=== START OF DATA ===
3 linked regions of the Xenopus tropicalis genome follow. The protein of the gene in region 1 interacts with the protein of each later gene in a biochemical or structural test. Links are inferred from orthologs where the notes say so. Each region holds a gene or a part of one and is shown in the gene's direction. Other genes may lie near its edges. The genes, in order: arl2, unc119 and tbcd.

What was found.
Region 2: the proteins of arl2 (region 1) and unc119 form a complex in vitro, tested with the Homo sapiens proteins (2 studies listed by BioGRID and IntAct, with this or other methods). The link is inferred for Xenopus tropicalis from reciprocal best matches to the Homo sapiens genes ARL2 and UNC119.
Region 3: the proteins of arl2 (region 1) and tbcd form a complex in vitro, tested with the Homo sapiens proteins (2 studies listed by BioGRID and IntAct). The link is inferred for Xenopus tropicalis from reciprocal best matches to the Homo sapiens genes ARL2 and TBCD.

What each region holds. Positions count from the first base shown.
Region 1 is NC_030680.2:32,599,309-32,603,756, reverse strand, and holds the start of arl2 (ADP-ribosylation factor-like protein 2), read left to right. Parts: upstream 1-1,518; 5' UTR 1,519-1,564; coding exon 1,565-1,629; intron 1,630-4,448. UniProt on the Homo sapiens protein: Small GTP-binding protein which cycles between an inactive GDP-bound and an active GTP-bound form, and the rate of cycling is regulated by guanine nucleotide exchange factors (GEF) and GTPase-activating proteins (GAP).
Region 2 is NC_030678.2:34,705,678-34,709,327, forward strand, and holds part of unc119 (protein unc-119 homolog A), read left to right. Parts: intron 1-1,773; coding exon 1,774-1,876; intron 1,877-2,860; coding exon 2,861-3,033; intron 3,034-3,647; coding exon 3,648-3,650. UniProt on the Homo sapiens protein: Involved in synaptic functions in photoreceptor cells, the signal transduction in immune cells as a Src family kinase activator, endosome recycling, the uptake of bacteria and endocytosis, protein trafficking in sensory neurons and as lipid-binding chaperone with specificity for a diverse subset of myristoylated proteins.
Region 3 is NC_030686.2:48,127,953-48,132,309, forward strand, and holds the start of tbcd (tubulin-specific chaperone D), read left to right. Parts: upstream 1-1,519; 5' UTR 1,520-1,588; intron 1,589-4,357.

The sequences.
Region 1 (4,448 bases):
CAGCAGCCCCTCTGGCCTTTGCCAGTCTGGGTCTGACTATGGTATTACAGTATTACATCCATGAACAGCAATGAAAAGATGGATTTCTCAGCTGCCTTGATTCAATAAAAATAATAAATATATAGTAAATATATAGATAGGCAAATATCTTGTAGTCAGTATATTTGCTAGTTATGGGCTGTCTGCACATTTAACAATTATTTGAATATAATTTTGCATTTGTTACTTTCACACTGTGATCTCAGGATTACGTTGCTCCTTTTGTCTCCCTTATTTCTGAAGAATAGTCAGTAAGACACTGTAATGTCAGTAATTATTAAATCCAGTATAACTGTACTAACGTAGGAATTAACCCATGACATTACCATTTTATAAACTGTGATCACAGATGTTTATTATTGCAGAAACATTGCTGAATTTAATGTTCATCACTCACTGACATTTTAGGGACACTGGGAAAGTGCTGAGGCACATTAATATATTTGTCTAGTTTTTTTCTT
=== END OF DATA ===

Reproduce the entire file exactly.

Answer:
3 linked regions of the Xenopus tropicalis genome follow. The protein of the gene in region 1 interacts with the protein of each later gene in a biochemical or structural test. Links are inferred from orthologs where the notes say so. Each region holds a gene or a part of one and is shown in the gene's direction. Other genes may lie near its edges. The genes, in order: arl2, unc119 and tbcd.

What was found.
Region 2: the proteins of arl2 (region 1) and unc119 form a complex in vitro, tested with the Homo sapiens proteins (2 studies listed by BioGRID and IntAct, with this or other methods). The link is inferred for Xenopus tropicalis from reciprocal best matches to the Homo sapiens genes ARL2 and UNC119.
Region 3: the proteins of arl2 (region 1) and tbcd form a complex in vitro, tested with the Homo sapiens proteins (2 studies listed by BioGRID and IntAct). The link is inferred for Xenopus tropicalis from reciprocal best matches to the Homo sapiens genes ARL2 and TBCD.

What each region holds. Positions count from the first base shown.
Region 1 is NC_030680.2:32,599,309-32,603,756, reverse strand, and holds the start of arl2 (ADP-ribosylation factor-like protein 2), read left to right. Parts: upstream 1-1,518; 5' UTR 1,519-1,564; coding exon 1,565-1,629; intron 1,630-4,448. UniProt on the Homo sapiens protein: Small GTP-binding protein which cycles between an inactive GDP-bound and an active GTP-bound form, and the rate of cycling is regulated by guanine nucleotide exchange factors (GEF) and GTPase-activating proteins (GAP).
Region 2 is NC_030678.2:34,705,678-34,709,327, forward strand, and holds part of unc119 (protein unc-119 homolog A), read left to right. Parts: intron 1-1,773; coding exon 1,774-1,876; intron 1,877-2,860; coding exon 2,861-3,033; intron 3,034-3,647; coding exon 3,648-3,650. UniProt on the Homo sapiens protein: Involved in synaptic functions in photoreceptor cells, the signal transduction in immune cells as a Src family kinase activator, endosome recycling, the uptake of bacteria and endocytosis, protein trafficking in sensory neurons and as lipid-binding chaperone with specificity for a diverse subset of myristoylated proteins.
Region 3 is NC_030686.2:48,127,953-48,132,309, forward strand, and holds the start of tbcd (tubulin-specific chaperone D), read left to right. Parts: upstream 1-1,519; 5' UTR 1,520-1,588; intron 1,589-4,357.

The sequences.
Region 1 (4,448 bases):
CAGCAGCCCCTCTGGCCTTTGCCAGTCTGGGTCTGACTATGGTATTACAGTATTACATCCATGAACAGCAATGAAAAGATGGATTTCTCAGCTGCCTTGATTCAATAAAAATAATAAATATATAGTAAATATATAGATAGGCAAATATCTTGTAGTCAGTATATTTGCTAGTTATGGGCTGTCTGCACATTTAACAATTATTTGAATATAATTTTGCATTTGTTACTTTCACACTGTGATCTCAGGATTACGTTGCTCCTTTTGTCTCCCTTATTTCTGAAGAATAGTCAGTAAGACACTGTAATGTCAGTAATTATTAAATCCAGTATAACTGTACTAACGTAGGAATTAACCCATGACATTACCATTTTATAAACTGTGATCACAGATGTTTATTATTGCAGAAACATTGCTGAATTTAATGTTCATCACTCACTGACATTTTAGGGACACTGGGAAAGTGCTGAGGCACATTAATATATTTGTCTAGTTTTTTTCTT